Both videos were accompanied by Arabic nasheeds. The two nasheeds praised the militants’ bravery while  legitimizing the actions shown in the videos. Both videos were filmed in a first-person view so viewers can experience what ISIL militants see and do, during their operations. It is judged that this aims to appeal to viewers and more particularly to youth, who may associate these videos with first-person shooter games. The brutality in those videos purportedly gives the impression that ISIL is unstoppable. Those themes can incite feelings of violence and aggressiveness which increases the likelihood of viewers committing violent acts on behalf of ISIL.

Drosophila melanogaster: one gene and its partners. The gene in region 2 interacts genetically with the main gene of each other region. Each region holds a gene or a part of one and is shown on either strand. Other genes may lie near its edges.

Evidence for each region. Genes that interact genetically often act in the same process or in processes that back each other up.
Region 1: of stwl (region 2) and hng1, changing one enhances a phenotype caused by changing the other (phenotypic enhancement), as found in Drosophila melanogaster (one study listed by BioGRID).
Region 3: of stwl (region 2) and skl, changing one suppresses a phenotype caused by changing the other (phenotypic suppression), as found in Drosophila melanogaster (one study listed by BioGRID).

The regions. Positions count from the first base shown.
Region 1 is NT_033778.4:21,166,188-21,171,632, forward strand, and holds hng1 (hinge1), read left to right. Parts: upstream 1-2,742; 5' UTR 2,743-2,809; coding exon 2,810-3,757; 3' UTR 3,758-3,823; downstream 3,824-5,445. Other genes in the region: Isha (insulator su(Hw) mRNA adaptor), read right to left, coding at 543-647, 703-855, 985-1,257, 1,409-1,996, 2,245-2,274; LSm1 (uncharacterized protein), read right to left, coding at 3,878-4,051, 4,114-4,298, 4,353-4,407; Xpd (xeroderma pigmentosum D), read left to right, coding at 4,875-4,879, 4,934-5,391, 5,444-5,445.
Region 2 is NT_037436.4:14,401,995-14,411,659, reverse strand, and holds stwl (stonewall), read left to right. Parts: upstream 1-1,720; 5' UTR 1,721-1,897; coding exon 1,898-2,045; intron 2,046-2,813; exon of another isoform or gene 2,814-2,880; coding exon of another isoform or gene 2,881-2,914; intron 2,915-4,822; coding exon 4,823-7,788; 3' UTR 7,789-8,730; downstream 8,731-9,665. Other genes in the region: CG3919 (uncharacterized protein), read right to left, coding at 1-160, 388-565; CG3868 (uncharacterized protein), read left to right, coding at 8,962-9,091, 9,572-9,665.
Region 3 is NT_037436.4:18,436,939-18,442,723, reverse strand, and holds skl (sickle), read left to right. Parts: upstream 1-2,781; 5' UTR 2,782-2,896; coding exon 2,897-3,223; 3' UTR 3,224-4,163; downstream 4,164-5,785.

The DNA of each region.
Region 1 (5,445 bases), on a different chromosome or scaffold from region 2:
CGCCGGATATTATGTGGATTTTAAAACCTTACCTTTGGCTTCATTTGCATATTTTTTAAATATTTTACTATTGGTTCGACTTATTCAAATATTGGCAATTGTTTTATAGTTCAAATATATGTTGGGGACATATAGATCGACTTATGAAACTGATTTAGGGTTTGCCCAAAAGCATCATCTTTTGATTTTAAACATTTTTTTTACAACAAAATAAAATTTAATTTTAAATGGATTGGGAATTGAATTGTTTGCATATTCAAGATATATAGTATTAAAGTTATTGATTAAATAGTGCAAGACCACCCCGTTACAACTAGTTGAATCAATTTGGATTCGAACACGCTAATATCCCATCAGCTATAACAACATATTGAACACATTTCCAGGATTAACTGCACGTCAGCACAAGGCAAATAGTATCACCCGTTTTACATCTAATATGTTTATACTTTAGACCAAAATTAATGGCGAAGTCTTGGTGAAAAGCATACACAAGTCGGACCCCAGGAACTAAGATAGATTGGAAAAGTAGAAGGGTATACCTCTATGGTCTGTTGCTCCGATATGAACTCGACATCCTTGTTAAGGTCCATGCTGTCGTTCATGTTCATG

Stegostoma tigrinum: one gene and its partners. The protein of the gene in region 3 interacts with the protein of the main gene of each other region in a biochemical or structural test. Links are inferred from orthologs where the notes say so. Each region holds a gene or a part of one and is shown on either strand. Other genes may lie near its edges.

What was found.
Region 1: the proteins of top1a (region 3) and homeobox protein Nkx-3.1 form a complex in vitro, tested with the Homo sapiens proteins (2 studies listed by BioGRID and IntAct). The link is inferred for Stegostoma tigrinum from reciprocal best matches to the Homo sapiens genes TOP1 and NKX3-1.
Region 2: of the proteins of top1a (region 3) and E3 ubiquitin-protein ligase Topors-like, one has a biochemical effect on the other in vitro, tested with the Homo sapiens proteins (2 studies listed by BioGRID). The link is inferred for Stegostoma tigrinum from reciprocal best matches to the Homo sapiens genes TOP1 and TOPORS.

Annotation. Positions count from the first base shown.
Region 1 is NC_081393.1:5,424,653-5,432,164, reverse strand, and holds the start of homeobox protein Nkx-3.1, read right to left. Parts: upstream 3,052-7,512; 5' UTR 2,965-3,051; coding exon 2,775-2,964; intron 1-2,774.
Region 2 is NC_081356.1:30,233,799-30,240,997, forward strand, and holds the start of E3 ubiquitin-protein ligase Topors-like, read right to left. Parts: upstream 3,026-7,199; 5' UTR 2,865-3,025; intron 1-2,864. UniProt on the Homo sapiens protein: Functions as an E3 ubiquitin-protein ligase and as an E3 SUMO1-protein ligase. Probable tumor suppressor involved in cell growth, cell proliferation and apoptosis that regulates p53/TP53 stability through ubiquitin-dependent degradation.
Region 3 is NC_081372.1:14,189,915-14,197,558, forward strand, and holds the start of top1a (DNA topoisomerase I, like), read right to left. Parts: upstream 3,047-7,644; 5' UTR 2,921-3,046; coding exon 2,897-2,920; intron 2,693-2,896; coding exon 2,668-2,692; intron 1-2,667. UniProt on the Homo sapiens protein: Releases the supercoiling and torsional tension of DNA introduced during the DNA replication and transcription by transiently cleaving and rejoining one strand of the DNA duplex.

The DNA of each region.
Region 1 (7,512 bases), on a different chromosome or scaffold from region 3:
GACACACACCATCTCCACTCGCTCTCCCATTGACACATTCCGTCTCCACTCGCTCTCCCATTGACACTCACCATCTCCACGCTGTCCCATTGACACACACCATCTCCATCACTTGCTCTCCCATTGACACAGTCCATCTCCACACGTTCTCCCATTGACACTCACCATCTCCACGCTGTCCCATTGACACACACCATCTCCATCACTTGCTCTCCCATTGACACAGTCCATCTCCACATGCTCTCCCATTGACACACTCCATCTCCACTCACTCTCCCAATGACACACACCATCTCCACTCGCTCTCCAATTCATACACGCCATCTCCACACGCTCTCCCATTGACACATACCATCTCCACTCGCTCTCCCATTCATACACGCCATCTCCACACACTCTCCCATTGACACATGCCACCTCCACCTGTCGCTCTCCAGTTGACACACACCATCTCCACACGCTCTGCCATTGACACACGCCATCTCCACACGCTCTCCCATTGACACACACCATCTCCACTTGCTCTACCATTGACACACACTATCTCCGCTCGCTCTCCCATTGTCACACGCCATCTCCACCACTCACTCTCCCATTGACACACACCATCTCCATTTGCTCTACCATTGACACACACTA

The extent to which nasheeds affect people and push them towards joining ISIL is unclear. There have been reports, however, that perpetrators of ISIL attacks appeared to have been greatly influenced by ISIL’s nasheeds. It is believed that ISIL nasheeds aim to resonate with as many listeners as possible. The content of ISIL nasheeds is reported to have a broad appeal to Muslims. One tactic though which this can be achieved is that rather than focusing on war and fighting, these chants often contain messages of a softer character. One example can be heard in the ISIL nasheed ‘Our Lord’s Sharia’. The nasheed includes phrases such as ‘we live a life without humiliation, a life of security and peace’ and ‘although it (ISIL) wages jihad against the enemy, it is able to rule over the people. And also it treats its subjects with compassion and gentleness’. Therefore, it is indicated that non-radical Muslims are particularly at risk of being exposed to ISIL’s messages not only due to ISIL’s ability to spread its propaganda on platforms used by the general Muslim population but also due to their ambiguous messages, that aim to project ISIL as being gentle. Nasheeds can affect non-Muslim listeners too. Multiple sources have reported that nasheeds’ melody and sound can reach listeners on a ‘spiritual level’, which is what makes them an effective propaganda tool. Even though nasheeds are mainly produced in Arabic, their melody gives them a universal appeal, even to non-Arabic speakers.